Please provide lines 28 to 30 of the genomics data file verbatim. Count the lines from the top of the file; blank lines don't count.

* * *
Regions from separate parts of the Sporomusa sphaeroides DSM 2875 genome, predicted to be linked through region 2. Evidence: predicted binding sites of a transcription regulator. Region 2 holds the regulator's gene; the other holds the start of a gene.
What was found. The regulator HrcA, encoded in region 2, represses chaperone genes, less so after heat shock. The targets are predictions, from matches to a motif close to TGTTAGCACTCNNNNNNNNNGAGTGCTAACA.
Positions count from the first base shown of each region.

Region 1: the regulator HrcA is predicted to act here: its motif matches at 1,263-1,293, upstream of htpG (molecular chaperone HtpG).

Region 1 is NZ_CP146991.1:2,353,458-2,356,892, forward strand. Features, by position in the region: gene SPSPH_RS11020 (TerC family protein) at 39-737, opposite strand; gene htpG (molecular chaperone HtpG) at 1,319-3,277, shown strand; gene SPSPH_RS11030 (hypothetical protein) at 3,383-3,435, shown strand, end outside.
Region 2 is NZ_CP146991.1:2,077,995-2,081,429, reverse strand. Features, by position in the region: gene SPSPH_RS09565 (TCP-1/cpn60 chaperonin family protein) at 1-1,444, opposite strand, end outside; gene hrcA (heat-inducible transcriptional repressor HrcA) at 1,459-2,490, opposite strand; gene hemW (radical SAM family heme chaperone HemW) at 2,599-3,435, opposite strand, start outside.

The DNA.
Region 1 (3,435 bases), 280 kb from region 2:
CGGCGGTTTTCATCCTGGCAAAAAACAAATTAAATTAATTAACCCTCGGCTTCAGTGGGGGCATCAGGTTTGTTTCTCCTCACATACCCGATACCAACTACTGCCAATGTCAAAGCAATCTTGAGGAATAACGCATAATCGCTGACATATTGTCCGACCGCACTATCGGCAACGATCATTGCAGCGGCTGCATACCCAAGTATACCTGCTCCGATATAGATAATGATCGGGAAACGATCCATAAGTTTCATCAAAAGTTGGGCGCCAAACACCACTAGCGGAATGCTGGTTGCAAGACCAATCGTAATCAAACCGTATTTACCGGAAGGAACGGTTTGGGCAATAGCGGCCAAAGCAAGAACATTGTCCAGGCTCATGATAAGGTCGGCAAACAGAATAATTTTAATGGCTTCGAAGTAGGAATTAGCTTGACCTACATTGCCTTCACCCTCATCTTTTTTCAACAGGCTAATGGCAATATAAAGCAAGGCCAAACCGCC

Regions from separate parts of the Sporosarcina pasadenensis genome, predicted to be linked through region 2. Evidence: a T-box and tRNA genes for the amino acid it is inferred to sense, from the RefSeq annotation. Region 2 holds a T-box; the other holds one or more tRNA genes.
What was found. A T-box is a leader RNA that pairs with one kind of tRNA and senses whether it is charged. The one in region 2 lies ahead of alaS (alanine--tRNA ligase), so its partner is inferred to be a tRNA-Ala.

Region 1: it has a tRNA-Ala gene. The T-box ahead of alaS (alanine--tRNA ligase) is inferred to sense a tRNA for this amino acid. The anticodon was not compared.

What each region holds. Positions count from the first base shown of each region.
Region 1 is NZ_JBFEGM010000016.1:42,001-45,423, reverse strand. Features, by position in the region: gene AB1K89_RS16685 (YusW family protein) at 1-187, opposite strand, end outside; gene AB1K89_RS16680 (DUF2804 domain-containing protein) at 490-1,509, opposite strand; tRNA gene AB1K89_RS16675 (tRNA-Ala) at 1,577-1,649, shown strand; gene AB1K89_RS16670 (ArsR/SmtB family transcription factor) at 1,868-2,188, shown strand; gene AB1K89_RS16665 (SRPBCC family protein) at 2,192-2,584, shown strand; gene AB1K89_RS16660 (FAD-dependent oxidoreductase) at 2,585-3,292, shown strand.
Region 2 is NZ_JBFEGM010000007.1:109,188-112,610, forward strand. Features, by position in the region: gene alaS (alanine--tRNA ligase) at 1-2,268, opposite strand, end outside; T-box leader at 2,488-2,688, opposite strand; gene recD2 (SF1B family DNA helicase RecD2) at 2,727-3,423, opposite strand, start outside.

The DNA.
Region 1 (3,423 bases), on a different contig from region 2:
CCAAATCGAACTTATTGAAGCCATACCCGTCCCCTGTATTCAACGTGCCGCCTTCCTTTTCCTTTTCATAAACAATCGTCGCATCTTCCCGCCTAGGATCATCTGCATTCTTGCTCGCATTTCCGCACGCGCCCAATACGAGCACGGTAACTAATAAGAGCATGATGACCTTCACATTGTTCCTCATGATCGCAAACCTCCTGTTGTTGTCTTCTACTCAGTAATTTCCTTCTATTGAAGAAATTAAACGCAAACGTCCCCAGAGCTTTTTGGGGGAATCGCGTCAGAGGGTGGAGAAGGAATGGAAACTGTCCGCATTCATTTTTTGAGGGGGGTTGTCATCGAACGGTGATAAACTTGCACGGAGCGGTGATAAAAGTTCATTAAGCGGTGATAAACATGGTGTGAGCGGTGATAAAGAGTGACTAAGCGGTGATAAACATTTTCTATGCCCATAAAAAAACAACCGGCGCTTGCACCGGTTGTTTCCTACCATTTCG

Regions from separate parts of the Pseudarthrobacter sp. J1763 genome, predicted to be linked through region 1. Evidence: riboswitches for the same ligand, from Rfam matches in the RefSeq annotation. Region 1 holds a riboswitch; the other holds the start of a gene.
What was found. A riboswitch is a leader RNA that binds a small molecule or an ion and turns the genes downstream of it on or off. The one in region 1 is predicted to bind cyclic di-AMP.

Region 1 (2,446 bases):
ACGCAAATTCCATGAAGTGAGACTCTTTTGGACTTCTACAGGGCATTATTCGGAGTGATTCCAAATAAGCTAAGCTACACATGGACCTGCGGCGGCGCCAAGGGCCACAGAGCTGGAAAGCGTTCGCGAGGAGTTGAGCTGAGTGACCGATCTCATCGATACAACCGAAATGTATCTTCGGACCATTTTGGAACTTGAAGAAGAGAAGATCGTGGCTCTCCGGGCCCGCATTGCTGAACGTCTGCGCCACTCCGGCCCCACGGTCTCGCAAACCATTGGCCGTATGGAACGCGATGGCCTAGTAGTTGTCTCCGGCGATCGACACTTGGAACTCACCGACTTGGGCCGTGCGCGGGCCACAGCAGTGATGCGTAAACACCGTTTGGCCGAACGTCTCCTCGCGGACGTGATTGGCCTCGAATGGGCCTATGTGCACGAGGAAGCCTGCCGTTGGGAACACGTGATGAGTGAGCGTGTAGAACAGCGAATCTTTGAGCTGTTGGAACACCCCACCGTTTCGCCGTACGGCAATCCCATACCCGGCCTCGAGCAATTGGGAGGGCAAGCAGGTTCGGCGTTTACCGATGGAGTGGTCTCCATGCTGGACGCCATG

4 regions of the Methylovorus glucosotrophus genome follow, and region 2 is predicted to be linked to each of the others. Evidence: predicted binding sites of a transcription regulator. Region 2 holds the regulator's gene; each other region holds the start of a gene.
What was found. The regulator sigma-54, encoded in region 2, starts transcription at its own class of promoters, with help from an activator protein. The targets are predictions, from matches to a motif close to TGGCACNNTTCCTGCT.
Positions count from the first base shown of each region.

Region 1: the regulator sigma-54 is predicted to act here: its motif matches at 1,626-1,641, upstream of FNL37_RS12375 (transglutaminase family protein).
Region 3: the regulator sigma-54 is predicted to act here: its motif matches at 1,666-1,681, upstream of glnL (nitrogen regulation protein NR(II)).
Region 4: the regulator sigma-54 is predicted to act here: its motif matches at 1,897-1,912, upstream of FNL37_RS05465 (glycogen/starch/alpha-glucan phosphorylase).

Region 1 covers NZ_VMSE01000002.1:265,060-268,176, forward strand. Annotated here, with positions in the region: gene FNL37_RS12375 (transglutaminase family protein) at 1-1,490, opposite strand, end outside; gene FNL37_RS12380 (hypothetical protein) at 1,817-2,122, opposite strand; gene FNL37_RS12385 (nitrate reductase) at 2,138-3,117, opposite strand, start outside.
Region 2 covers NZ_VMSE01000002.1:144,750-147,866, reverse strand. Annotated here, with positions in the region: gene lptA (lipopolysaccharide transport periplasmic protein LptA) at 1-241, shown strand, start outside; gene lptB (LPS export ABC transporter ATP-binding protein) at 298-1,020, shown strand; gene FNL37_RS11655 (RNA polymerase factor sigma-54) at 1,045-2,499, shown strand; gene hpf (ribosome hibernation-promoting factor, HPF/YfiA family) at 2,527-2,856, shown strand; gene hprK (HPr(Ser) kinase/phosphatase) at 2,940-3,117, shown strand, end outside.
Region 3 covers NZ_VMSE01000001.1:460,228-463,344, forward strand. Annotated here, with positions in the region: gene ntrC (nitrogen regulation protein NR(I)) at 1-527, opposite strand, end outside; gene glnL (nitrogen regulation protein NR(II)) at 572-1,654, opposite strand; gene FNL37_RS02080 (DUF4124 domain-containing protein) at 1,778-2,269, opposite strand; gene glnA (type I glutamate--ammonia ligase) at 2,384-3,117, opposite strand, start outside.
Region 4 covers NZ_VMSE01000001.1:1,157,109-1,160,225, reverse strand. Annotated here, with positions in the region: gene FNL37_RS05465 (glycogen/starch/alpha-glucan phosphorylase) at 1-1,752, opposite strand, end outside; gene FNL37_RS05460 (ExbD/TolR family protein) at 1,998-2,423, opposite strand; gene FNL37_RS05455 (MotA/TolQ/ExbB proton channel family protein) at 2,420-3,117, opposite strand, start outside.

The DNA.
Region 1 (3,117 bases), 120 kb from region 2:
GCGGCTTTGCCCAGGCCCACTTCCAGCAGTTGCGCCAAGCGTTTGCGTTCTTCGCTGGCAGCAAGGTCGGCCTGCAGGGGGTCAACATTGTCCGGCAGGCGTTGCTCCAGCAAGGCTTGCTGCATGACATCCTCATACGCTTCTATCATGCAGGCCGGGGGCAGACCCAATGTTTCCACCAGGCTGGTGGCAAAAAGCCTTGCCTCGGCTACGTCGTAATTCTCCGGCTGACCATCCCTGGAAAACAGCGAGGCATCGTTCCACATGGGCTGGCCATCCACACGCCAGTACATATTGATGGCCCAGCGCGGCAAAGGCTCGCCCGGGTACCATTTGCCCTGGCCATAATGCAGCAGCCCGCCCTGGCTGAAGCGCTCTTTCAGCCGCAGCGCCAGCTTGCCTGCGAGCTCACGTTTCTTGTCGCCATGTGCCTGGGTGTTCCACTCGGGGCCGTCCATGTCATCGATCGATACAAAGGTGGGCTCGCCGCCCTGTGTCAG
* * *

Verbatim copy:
Region 4: the regulator sigma-54 is predicted to act here: its motif matches at 1,897-1,912, upstream of FNL37_RS05465 (glycogen/starch/alpha-glucan phosphorylase).

Region 1 covers NZ_VMSE01000002.1:265,060-268,176, forward strand. Annotated here, with positions in the region: gene FNL37_RS12375 (transglutaminase family protein) at 1-1,490, opposite strand, end outside; gene FNL37_RS12380 (hypothetical protein) at 1,817-2,122, opposite strand; gene FNL37_RS12385 (nitrate reductase) at 2,138-3,117, opposite strand, start outside.
Region 2 covers NZ_VMSE01000002.1:144,750-147,866, reverse strand. Annotated here, with positions in the region: gene lptA (lipopolysaccharide transport periplasmic protein LptA) at 1-241, shown strand, start outside; gene lptB (LPS export ABC transporter ATP-binding protein) at 298-1,020, shown strand; gene FNL37_RS11655 (RNA polymerase factor sigma-54) at 1,045-2,499, shown strand; gene hpf (ribosome hibernation-promoting factor, HPF/YfiA family) at 2,527-2,856, shown strand; gene hprK (HPr(Ser) kinase/phosphatase) at 2,940-3,117, shown strand, end outside.